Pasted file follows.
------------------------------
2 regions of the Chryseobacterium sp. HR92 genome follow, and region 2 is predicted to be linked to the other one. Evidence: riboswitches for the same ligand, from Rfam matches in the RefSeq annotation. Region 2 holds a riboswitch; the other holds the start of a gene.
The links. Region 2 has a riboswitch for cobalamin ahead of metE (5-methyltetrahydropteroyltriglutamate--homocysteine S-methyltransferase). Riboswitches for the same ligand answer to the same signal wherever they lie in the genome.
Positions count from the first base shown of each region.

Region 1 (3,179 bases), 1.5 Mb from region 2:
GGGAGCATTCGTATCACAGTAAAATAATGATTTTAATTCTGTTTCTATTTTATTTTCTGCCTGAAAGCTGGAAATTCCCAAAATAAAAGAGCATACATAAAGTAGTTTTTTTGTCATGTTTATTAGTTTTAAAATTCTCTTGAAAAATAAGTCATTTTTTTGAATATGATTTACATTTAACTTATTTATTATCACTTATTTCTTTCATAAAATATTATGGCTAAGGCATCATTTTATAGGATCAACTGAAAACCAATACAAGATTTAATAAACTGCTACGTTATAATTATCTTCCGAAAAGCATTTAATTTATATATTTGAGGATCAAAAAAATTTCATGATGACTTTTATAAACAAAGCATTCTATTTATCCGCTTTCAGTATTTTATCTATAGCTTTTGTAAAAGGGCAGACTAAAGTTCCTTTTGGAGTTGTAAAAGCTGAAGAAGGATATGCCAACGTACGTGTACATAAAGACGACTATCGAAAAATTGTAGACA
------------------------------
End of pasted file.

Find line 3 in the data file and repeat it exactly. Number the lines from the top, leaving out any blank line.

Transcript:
Positions count from the first base shown of each region.